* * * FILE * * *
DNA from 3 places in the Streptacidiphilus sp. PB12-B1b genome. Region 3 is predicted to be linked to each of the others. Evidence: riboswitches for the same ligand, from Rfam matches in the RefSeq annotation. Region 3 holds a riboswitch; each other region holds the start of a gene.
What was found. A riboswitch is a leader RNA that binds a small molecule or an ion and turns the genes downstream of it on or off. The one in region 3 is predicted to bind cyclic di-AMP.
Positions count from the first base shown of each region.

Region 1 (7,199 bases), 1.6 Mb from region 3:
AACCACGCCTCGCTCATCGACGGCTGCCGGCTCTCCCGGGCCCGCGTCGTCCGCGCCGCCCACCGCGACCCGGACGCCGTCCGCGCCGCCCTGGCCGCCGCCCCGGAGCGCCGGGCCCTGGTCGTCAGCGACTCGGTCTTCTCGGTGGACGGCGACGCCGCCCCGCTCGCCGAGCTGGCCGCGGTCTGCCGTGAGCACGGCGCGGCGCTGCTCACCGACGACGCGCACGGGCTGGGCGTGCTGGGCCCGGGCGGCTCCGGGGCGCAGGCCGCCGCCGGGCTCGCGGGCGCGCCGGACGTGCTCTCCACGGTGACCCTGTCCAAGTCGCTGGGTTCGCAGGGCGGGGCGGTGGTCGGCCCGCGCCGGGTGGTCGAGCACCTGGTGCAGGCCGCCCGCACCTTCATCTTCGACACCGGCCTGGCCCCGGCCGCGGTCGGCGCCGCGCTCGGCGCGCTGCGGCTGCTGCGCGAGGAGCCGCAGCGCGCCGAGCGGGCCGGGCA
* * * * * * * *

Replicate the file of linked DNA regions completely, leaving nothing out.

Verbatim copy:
DNA from 3 places in the Streptacidiphilus sp. PB12-B1b genome. Region 3 is predicted to be linked to each of the others. Evidence: riboswitches for the same ligand, from Rfam matches in the RefSeq annotation. Region 3 holds a riboswitch; each other region holds the start of a gene.
What was found. A riboswitch is a leader RNA that binds a small molecule or an ion and turns the genes downstream of it on or off. The one in region 3 is predicted to bind cyclic di-AMP.
Positions count from the first base shown of each region.

Region 1 (7,199 bases), 1.6 Mb from region 3:
AACCACGCCTCGCTCATCGACGGCTGCCGGCTCTCCCGGGCCCGCGTCGTCCGCGCCGCCCACCGCGACCCGGACGCCGTCCGCGCCGCCCTGGCCGCCGCCCCGGAGCGCCGGGCCCTGGTCGTCAGCGACTCGGTCTTCTCGGTGGACGGCGACGCCGCCCCGCTCGCCGAGCTGGCCGCGGTCTGCCGTGAGCACGGCGCGGCGCTGCTCACCGACGACGCGCACGGGCTGGGCGTGCTGGGCCCGGGCGGCTCCGGGGCGCAGGCCGCCGCCGGGCTCGCGGGCGCGCCGGACGTGCTCTCCACGGTGACCCTGTCCAAGTCGCTGGGTTCGCAGGGCGGGGCGGTGGTCGGCCCGCGCCGGGTGGTCGAGCACCTGGTGCAGGCCGCCCGCACCTTCATCTTCGACACCGGCCTGGCCCCGGCCGCGGTCGGCGCCGCGCTCGGCGCGCTGCGGCTGCTGCGCGAGGAGCCGCAGCGCGCCGAGCGGGCCGGGCA